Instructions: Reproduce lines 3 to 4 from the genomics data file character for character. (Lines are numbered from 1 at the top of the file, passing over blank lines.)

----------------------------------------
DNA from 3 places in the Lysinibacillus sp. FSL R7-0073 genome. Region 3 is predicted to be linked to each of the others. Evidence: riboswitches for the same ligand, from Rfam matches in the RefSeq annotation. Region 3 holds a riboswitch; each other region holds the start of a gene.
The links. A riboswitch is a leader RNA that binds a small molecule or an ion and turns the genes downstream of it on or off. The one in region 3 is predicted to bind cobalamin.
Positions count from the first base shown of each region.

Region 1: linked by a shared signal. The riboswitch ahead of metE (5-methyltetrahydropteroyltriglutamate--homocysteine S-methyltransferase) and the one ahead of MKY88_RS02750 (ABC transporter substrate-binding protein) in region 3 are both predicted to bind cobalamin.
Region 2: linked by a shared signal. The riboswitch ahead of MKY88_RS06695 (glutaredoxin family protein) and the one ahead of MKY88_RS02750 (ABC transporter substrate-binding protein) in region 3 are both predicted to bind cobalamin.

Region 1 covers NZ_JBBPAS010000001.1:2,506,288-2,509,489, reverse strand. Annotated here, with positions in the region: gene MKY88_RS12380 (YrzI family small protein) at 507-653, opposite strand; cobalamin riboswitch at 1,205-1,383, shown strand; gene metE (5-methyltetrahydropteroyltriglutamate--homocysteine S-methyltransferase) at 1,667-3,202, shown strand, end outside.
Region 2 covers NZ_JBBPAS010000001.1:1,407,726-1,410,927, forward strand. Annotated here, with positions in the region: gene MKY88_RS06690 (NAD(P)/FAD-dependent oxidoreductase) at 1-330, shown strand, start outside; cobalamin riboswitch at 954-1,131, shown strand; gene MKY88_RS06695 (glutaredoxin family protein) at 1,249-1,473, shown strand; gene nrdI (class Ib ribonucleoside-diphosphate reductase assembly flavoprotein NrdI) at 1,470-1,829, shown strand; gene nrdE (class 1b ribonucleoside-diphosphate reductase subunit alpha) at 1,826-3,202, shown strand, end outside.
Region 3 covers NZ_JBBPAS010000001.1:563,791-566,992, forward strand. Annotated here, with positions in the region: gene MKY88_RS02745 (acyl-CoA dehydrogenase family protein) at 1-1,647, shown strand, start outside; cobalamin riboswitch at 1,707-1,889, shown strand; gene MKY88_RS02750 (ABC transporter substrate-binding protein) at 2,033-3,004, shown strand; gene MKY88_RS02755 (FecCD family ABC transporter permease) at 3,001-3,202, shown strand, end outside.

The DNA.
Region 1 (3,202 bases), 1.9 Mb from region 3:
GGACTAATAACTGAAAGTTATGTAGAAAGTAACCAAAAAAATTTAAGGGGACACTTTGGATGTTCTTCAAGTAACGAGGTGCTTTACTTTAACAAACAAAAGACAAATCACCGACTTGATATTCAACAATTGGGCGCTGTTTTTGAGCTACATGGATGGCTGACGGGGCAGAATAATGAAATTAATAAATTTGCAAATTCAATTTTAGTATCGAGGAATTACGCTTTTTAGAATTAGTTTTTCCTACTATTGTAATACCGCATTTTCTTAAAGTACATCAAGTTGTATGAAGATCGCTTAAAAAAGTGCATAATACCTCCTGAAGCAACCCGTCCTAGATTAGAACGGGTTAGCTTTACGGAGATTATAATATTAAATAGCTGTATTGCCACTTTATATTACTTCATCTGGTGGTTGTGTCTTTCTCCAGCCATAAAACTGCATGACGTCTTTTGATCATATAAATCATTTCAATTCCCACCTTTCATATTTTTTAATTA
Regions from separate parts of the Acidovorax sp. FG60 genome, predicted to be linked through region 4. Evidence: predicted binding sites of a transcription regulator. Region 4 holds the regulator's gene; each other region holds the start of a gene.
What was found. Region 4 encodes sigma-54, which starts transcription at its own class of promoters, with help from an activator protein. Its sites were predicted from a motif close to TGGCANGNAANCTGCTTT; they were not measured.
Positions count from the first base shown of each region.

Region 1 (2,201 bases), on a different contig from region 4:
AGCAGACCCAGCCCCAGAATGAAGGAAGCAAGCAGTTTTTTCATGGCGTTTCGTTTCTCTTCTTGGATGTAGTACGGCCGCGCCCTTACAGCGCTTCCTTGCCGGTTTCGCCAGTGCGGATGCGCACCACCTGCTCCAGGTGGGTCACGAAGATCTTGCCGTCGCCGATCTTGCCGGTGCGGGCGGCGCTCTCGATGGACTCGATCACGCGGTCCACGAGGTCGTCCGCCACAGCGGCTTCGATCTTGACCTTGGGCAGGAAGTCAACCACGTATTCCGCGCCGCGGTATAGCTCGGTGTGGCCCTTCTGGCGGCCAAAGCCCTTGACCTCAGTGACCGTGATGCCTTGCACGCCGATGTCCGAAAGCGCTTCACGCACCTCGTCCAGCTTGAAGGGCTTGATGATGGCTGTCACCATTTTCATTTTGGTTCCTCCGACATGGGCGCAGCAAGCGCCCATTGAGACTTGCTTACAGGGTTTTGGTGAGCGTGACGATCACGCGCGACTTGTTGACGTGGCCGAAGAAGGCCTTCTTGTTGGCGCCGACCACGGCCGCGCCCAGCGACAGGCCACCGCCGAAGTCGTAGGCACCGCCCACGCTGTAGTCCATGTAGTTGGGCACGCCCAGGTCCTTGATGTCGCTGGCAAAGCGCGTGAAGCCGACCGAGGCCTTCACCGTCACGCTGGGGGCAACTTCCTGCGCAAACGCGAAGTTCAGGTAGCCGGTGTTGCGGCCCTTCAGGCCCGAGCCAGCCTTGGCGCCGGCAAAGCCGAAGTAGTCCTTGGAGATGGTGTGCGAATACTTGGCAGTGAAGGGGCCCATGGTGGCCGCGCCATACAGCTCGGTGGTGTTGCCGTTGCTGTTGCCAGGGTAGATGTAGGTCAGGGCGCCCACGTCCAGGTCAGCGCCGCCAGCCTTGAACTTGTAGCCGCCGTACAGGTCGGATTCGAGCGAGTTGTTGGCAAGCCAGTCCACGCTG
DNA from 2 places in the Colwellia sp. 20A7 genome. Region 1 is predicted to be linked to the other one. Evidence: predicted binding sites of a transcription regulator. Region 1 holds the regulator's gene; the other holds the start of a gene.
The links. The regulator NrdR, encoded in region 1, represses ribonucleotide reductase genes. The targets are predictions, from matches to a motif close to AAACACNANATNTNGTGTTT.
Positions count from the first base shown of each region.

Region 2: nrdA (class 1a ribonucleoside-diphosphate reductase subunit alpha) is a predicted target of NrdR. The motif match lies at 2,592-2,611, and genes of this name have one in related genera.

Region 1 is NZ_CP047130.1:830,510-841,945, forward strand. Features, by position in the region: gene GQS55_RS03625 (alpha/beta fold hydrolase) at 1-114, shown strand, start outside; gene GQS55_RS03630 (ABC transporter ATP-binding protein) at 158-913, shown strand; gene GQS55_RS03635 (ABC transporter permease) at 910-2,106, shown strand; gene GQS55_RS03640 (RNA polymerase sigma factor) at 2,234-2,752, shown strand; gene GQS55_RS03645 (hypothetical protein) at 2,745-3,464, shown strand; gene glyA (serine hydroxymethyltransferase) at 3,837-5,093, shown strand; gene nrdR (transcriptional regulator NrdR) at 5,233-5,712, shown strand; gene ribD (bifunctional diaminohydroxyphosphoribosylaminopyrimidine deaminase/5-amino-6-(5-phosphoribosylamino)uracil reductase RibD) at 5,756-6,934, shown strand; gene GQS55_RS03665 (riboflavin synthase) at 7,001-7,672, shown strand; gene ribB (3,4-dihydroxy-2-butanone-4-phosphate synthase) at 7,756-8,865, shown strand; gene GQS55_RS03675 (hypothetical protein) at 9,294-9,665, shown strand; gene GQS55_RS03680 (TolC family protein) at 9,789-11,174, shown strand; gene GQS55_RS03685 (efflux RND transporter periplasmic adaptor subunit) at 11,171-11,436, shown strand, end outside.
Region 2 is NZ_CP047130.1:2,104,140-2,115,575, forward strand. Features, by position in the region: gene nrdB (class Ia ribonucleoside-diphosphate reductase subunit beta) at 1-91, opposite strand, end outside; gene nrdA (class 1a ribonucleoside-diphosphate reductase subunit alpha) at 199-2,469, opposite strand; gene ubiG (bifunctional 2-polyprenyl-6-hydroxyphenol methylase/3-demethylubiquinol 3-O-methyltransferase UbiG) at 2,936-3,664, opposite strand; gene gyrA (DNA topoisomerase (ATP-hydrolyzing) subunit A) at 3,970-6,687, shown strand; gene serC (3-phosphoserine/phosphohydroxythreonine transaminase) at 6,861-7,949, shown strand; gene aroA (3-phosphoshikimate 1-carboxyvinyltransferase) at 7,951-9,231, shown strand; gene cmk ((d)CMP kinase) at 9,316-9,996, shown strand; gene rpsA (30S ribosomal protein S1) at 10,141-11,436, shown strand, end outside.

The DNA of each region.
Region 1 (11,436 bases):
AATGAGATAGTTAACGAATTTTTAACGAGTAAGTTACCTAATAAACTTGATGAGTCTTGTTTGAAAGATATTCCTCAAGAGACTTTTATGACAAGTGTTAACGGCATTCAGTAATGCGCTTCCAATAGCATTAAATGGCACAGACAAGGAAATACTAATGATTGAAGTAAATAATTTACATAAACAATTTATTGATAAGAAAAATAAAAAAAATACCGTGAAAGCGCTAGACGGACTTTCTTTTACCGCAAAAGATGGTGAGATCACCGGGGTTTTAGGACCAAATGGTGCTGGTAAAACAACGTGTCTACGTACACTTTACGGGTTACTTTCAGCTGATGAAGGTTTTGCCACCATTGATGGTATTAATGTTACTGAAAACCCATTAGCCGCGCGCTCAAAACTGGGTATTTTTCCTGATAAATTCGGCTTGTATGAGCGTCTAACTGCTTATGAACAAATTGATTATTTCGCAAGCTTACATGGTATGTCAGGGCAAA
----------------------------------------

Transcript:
Positions count from the first base shown of each region.

Region 1: linked by a shared signal. The riboswitch ahead of metE (5-methyltetrahydropteroyltriglutamate--homocysteine S-methyltransferase) and the one ahead of MKY88_RS02750 (ABC transporter substrate-binding protein) in region 3 are both predicted to bind cobalamin.